Christians vulnerable to misinformation?

Matthew’s account also offers a reason why Christians might be inclined to embrace conspiracy theories: Since Easter morning, certain forces at work in the world have attempted to obscure the most basic truth of the gospel. From the beginning, the world has been developing an alternate history in which Christ is not resurrected.

Consequently, our Christian identity has accustomed us to the idea that the truth is something not everyone will accept or follow. We become habituated to a disconnect between what we accept as the truth and what the world at large accepts as such.

For Christians, then, there may be a smaller step than for others to embrace alternative explanations on different topics. Also, for some decades now we have been living in a period of the decline of Christendom in the West, a time in which Christian culture has been increasingly pushed to the margins. Many Christians find themselves at odds with the prevailing discourse on gender, creation, or pluralism in public education or the media, often feeling these institutions are leading us astray. In these circumstances, it may be tempting to be less careful about, for instance, supposed facts supporting the idea that all Western elites are corrupt or praising the greatness of some leader presented as the protector of “Christian values.”

It can be flattering to believe we know something that others do not. However, the knowledge we have received from Jesus Christ is grace from God. It does not come from any moral or intellectual superiority that we have over our fellow humans, nor does it entitle us to believe that we know better in all things.

Further, we must not assume that our knowledge of the Bible inherently keeps us safe from deception. As the attitude of many religious leaders at the time of Jesus shows, knowledge of the Scriptures does not guarantee the acceptance of the truth.

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We are told that few people will accept God’s truth. But while these words may encourage us in our faith journey when facing opposition, they can also be applied out of context to a range of beliefs that have little to do with any claims about Christ.

Taking the first step

How then can we walk with fellow Christians who we believe have lied to themselves? We are all convinced that some people live in illusion, and some people think the same of us. One thing we all share is that we live in a world where the truth is not always easy to access. And we have all, at some point, been lied to. Today, the Russian government’s propaganda impresses with its cynicism. But throughout history, even some of the most respected governments, institutions, and leaders have lied to cover their actions.

The world is complex. In Matthew’s account, the elders and guards aren’t on equal playing fields. Some know the truth fully and have a responsibility to it. The others, while willing to lie for money, are less scripturally literate and likely don’t have the same knowledge of the issues. And what about those in Jerusalem trying to make up their own mind according to the various things they’ve heard?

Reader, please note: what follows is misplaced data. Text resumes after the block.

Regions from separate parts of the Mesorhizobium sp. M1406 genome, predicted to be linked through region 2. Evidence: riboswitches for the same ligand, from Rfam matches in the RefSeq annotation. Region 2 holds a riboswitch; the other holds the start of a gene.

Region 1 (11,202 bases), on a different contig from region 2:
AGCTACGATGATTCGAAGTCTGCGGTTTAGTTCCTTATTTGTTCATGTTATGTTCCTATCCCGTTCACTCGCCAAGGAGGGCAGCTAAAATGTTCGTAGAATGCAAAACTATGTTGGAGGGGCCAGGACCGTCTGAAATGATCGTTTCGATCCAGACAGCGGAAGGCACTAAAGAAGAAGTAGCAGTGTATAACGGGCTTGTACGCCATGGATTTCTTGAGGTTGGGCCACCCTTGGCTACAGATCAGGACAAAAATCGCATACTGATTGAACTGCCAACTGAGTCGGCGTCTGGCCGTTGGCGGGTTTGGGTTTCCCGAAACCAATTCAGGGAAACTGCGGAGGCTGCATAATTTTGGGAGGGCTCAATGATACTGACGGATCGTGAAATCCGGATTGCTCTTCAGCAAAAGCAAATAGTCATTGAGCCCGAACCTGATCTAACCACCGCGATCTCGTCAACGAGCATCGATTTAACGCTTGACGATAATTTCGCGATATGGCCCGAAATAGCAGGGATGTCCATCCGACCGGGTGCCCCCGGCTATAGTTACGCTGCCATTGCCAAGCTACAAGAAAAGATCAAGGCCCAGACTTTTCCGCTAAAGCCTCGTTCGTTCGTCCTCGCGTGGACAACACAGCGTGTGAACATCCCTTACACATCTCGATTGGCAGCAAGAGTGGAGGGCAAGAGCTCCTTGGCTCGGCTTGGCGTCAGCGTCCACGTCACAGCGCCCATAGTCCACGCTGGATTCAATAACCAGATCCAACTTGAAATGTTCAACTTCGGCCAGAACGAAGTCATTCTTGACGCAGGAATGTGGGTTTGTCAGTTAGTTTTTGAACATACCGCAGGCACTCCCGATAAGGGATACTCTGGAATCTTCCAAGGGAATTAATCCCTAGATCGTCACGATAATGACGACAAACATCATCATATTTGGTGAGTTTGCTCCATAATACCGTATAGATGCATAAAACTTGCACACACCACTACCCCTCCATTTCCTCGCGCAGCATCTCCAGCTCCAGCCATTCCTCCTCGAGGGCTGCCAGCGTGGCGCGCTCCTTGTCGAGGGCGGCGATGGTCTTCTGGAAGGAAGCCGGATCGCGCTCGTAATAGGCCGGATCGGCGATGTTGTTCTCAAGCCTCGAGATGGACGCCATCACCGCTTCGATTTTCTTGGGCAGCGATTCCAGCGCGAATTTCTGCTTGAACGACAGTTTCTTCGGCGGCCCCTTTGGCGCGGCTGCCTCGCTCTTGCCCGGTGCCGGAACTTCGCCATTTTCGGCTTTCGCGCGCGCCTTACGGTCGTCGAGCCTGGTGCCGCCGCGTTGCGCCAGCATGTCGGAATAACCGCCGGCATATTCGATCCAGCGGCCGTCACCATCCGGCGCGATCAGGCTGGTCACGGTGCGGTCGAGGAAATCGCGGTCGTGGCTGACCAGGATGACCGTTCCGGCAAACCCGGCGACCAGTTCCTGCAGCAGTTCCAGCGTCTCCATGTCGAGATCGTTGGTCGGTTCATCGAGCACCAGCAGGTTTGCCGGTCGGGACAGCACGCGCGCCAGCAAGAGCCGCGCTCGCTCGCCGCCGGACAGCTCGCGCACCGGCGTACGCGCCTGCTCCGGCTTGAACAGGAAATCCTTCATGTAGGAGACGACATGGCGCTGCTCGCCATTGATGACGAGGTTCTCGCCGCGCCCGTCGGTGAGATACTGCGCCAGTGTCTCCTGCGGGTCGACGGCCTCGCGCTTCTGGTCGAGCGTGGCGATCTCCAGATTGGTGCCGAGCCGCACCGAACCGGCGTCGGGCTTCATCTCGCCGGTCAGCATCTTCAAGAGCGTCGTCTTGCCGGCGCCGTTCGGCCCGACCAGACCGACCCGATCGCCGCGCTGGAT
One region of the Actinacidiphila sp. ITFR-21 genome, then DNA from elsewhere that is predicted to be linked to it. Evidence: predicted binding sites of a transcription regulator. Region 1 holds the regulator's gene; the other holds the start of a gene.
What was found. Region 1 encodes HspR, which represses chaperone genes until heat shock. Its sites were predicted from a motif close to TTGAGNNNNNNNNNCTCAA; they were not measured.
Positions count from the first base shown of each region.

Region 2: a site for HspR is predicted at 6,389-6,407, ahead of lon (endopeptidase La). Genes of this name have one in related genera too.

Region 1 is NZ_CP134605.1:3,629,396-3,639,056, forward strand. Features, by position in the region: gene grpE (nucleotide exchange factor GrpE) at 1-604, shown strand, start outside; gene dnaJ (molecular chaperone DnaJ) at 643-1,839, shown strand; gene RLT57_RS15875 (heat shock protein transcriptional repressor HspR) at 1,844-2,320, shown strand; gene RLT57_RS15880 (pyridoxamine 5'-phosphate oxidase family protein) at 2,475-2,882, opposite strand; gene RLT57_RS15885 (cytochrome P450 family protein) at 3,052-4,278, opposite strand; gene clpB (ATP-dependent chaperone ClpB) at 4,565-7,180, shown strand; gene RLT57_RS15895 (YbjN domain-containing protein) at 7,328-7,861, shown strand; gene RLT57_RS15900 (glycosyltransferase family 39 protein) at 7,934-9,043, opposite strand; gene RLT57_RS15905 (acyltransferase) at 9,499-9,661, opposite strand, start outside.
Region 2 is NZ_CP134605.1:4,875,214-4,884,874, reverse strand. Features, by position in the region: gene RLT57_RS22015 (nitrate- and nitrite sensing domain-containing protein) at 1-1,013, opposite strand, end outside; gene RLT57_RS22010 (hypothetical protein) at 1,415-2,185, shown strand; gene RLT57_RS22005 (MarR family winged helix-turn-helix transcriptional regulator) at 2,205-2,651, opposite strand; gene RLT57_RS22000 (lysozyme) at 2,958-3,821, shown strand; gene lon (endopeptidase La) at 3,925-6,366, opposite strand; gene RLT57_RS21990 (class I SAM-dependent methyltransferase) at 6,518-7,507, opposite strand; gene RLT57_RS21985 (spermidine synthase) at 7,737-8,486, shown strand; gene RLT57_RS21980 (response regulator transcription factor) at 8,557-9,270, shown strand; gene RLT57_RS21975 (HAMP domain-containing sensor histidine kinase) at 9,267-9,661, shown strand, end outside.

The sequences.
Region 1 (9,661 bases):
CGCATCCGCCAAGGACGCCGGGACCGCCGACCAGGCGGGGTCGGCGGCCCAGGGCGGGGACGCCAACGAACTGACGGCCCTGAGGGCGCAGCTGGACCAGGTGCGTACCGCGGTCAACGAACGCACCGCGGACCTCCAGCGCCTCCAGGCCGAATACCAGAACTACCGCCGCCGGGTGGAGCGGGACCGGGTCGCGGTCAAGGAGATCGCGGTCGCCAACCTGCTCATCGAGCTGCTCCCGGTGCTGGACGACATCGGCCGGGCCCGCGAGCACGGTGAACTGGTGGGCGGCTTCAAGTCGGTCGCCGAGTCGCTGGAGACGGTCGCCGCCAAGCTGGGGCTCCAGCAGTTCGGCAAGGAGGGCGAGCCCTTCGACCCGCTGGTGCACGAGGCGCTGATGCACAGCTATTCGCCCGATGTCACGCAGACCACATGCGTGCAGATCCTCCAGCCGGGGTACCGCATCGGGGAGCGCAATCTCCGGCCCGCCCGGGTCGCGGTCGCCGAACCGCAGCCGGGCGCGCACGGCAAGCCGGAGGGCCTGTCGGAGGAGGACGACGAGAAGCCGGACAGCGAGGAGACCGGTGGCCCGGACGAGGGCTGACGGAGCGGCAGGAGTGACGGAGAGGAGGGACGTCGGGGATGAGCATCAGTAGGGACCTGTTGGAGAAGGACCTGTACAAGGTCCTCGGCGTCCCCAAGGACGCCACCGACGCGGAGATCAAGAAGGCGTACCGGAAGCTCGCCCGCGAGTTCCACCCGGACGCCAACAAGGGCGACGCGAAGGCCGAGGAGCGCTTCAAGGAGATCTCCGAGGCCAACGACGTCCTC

If we want to continue to understand each other, we also need a way to recover from our mistakes when we come to acknowledge the truth. We need cultural scripts that allow us to confess our errors, change our paths, and receive grace.

It is not up to us to change the other. However, we can model a world where our belief in the resurrection of Christ offers us the confidence to consider not only what reinforces our points of view or our status, but also what nuances them, or even challenges them.

Perhaps even those who cling to conspiracy theories may one day become the boldest defenders of truth.

The first followers of Jesus who received the news of the Resurrection continued to have their reality shaken. As Jews, they too had their worldview and status challenged by the integration of non-Jews into the people of God. Peter, for instance, needed to hear the same message three times in a row (Acts 10:9–16). The way is not always easy, but in their footsteps, we continue to learn how, in Jesus, we are no longer prisoners of the fear of death (Heb. 2:15).

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It may seem difficult to hope that people trapped in the lies they have fabricated or promoted will come to light. The blindness of the priests denying the Resurrection is striking. How could they have walked away from the lies they had spread? If Matthew knew of this conspiracy between the leaders of the people, one has to imagine that one of the guards—not the religious leaders—tipped him off to the story.

A few years after this episode in Matthew’s gospel, a very religious Jew and fierce persecutor of the church saw his life transformed by an encounter with the risen Christ. In giving up his religious status, his privileges, and his old worldview, the apostle Paul faced many “deaths” in Christ, but he witnessed unto the end the power of the Resurrection.

In God’s hands, there is still hope that those who lead the world astray will change. Perhaps even those who cling to conspiracy theories may one day become the boldest defenders of truth.

As for us, let’s live out our Resurrection convictions in such a way that others see our lives as evidence of what lies beyond death.

Léo Lehmann is publications director for the Network of Evangelical Missiology for French-speaking Europe (REMEEF) as well as CT’s French language coordinator. He lives in Brussels, Belgium.

This article was originally a sermon Lehmann preached on April 4, 2021. It was also adapted into an article for Le Lien Fraternel.

[ This article is also available in Français and 한국어. ]